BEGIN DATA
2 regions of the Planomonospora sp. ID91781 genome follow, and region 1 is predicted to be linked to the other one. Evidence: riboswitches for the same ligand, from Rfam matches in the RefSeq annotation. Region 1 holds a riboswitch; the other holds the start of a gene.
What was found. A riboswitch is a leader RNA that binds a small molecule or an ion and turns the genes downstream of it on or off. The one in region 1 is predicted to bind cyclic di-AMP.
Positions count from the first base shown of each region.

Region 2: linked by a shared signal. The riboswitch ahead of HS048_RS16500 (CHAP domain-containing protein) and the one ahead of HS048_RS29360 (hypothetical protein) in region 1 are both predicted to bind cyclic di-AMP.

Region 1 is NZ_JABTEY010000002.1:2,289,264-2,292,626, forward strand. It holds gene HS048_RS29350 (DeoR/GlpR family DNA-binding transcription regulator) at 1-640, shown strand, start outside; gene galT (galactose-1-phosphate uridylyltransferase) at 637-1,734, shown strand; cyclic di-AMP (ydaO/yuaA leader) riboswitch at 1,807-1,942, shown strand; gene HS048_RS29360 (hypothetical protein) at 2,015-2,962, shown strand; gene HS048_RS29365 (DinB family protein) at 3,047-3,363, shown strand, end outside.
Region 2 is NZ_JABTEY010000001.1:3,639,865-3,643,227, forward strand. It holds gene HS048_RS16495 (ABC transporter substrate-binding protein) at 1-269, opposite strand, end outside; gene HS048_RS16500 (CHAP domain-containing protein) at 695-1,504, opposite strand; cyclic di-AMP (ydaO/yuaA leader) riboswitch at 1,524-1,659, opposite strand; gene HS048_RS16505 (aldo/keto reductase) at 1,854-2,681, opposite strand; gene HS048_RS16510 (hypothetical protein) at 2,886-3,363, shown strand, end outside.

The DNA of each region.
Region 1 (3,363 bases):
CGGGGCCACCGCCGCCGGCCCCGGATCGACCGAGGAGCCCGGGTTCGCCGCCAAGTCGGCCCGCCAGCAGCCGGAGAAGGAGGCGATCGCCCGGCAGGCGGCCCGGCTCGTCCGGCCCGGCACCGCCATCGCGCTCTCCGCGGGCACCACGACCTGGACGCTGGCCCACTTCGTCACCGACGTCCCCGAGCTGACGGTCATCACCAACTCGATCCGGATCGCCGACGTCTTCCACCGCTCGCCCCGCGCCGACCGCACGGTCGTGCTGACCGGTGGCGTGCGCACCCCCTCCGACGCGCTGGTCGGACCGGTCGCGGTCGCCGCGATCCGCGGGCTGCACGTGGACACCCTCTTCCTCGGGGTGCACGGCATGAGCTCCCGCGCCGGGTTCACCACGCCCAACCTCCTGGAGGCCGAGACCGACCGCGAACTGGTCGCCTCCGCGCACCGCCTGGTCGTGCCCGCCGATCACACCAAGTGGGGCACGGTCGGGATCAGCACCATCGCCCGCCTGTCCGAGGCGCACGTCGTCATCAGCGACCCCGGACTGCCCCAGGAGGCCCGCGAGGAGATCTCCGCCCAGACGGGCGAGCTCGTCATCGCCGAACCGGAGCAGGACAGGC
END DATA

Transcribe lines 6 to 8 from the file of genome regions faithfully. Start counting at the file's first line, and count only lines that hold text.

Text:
Region 2 is NZ_JABTEY010000001.1:3,639,865-3,643,227, forward strand. It holds gene HS048_RS16495 (ABC transporter substrate-binding protein) at 1-269, opposite strand, end outside; gene HS048_RS16500 (CHAP domain-containing protein) at 695-1,504, opposite strand; cyclic di-AMP (ydaO/yuaA leader) riboswitch at 1,524-1,659, opposite strand; gene HS048_RS16505 (aldo/keto reductase) at 1,854-2,681, opposite strand; gene HS048_RS16510 (hypothetical protein) at 2,886-3,363, shown strand, end outside.

The DNA of each region.
Region 1 (3,363 bases):